In 1946, the world got a glimpse of the future. That was the year that the Moore School of Electrical Engineering of the University of Pennsylvania introduced the Electronic Numerical Integrator and Computer (ENIAC) system. The ENIAC was enormous, as it filled a room and was capable of performing calculations faster than any other computer at the time.
When computers first appeared, the cost to own and operate a system was extremely high. Ordinary citizens knew very little about computers. Due to their prohibitively large costs, computer systems were owned mainly by governments, industry, and universities. In 1980, the cost of a gigabyte (GB) hard drive was approximately $1.2 million. By 1990, the price was down to $8,000, and costs continued to decrease. As shown in the following graphic, from 1995 to 2000, the price of drives per GB went down substantially:
By 2010, the cost of drives per GB was approximately $0.10. Along with the cost of hard drives, the price of computers in general went down as well. With more affordable pricing, more and more businesses and consumers were embracing technology, as we'll see next.
Rapidly advancing technology
The industry continued to develop desktops, laptops, games, mobile devices, and IoT devices that began to collect and exchange more and more data. Concurrently, businesses, universities, governments, and consumers began to invest heavily in information technology, spending billions on hardware and software designed to improve the quality of life.
Today, a large percentage of the world is using digital technology and the internet, for a wide variety of purposes. Applications include e-commerce, social media, mobile banking, and email, all generating data.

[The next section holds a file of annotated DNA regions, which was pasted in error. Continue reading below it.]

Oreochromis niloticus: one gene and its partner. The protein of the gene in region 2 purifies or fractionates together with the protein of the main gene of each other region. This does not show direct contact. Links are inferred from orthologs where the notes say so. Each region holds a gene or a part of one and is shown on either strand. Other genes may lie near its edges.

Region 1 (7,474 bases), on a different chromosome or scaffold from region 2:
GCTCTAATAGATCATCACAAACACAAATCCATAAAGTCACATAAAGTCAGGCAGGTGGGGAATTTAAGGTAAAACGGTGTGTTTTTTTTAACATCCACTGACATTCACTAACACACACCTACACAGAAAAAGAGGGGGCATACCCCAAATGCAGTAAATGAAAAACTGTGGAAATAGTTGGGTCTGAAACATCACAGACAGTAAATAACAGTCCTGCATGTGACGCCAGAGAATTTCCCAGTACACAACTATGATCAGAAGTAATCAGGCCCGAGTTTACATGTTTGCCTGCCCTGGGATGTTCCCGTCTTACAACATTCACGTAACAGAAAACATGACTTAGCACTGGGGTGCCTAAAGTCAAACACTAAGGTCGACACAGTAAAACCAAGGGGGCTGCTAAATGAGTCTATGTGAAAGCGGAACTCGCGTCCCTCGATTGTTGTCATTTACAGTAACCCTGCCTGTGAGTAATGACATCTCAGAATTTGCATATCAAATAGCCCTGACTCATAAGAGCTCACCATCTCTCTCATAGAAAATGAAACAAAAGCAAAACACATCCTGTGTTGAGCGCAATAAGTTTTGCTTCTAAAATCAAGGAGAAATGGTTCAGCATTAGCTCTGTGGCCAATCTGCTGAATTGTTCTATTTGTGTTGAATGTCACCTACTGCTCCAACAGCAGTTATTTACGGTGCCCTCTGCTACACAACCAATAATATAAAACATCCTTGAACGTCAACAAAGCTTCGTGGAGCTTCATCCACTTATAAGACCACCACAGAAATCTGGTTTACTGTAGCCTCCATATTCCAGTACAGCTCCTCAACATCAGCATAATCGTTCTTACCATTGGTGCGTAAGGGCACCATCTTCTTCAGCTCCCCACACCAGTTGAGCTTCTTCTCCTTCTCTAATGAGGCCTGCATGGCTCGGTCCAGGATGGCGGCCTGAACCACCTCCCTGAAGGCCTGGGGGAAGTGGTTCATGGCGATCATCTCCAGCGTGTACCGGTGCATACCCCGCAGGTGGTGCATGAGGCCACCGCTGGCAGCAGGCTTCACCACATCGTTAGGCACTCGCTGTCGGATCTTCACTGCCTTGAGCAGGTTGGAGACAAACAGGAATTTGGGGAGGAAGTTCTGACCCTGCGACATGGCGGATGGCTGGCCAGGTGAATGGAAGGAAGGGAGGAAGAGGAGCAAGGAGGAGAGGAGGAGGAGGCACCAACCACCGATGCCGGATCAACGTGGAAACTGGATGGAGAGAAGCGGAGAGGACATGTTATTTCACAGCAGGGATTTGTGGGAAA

Data includes anything you can see or hear and can be digitized in a multitude of different types and formats, including the following:
- Voice over Internet Protocol (VoIP), also known as IP telephony, is a group of technologies primarily used to transmit phone calls over the internet
- Documents such as spreadsheets, word processor documents, presentation files, and Portable Document Format (PDF) files
- Images that include Joint Photographic Group (JPG), Tagged Image File Format (TIPP), and Bitmap Image File (BMP)
- Video that includes a wide range of formats, such as Moving Picture Experts Group (MPEG) and Advanced Video Coding (AVC), originating from a variety of sources
Some may argue that not all data needs to be protected. However, much of the data that is in storage on a server or in motion while traveling across the network should be encrypted, mainly because this flood of data represents an opportunity for cybercriminals to obtain and exploit the data.
Threatening the security of our data